It’s true that for each CTP, we want to quickly share more new features so you can tell us what works and what doesn’t. Finding the right balance among all the factors (ship velocity, quality, and team capacity, to name a few) is energizing, to put it mildly. That said, we expect our CTPs to meet a “reasonable use” quality bar and, based on your feedback, CTP 5 didn’t achieve that bar.

I want to thank everyone who tried CTP 5 and gave us feedback. With CTP 6 we have addressed almost all the issues you’ve reported, and you should see a more stable release.

We’ve also added a lot of capabilities to the release (detailed in the Visual Studio 2015 CTP6 release notes), and I’ll call out a few of the more interesting ones here.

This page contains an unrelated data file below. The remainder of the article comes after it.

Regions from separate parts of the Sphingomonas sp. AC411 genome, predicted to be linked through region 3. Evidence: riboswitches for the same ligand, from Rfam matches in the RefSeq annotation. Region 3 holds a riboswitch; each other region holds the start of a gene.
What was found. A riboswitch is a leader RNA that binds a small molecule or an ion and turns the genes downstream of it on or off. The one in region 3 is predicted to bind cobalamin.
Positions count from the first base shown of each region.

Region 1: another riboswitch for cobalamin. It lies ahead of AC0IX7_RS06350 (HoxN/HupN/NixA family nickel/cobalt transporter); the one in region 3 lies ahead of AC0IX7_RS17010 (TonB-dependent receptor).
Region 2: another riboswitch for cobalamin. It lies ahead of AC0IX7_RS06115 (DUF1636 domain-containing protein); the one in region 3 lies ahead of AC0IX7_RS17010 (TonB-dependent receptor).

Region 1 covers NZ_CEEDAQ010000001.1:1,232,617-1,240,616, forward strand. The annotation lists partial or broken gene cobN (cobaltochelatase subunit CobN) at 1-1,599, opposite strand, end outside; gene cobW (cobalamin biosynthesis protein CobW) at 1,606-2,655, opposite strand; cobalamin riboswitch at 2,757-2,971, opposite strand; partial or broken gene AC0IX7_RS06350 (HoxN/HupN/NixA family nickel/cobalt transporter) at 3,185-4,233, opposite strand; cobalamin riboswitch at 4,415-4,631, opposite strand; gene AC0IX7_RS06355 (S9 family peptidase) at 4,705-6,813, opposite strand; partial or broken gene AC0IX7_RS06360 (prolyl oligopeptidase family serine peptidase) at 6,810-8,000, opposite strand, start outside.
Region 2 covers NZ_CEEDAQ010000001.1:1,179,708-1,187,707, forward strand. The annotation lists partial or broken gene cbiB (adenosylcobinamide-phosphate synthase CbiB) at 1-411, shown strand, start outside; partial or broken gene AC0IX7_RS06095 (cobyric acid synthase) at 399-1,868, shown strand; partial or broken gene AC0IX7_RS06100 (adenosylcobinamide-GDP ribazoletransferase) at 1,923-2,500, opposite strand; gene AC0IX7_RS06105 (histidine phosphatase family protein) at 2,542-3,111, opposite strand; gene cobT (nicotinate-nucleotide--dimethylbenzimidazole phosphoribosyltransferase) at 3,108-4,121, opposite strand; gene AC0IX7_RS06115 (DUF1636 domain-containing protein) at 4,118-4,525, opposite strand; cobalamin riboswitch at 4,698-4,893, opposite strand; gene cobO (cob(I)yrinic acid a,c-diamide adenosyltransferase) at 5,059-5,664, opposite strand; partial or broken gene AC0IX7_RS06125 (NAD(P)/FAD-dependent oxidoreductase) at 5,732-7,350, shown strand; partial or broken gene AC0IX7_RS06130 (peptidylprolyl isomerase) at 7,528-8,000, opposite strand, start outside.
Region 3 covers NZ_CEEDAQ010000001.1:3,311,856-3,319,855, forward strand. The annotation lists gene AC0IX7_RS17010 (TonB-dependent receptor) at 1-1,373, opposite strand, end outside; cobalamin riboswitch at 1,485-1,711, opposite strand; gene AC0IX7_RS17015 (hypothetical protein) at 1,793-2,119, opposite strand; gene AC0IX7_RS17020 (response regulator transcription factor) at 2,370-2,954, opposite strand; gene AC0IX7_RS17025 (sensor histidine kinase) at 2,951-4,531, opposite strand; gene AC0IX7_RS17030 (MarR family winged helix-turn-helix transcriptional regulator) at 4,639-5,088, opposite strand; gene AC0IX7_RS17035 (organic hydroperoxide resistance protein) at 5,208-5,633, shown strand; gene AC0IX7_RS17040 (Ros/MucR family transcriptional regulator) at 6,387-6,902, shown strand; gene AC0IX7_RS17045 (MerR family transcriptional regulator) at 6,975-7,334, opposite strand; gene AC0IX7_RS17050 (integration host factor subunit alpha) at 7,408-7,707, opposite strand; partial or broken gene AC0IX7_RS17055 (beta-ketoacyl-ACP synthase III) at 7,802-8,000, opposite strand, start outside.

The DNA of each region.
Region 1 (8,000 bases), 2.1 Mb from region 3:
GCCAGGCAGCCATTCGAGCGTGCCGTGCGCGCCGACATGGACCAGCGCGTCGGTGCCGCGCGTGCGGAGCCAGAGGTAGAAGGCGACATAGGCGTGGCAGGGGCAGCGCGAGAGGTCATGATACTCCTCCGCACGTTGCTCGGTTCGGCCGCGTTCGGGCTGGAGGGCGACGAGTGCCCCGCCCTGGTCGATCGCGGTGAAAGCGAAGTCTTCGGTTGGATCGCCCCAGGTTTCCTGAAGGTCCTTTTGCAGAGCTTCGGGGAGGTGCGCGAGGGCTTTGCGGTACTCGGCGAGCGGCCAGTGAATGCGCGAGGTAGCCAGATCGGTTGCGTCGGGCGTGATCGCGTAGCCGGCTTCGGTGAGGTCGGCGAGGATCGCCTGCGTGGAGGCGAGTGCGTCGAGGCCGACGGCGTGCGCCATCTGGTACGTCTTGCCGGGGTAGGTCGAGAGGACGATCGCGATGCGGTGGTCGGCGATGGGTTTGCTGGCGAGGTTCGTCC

Single Sign in. One of the pieces of customer feedback we get consistently is that developers – particularly developers who use multiple Microsoft services such as Azure, the Windows Store, MSDN Subscriptions, and Visual Studio Online together – have to sign in many times in several places. We continue to work at addressing the problem. With CTP 6, we’ve taken the next step. Until now, each service you used while developing your application required a separate sign in, be it to a cloud backend data store, source code enlistment, or online store publishing dashboard. Each of these services not only required a separate sign in but also managed their individual sign in user state separately. With CTP 6, once you sign into the first cloud service, we will automatically sign you into the next one, which can significantly reduce the number of authentication prompts you will see.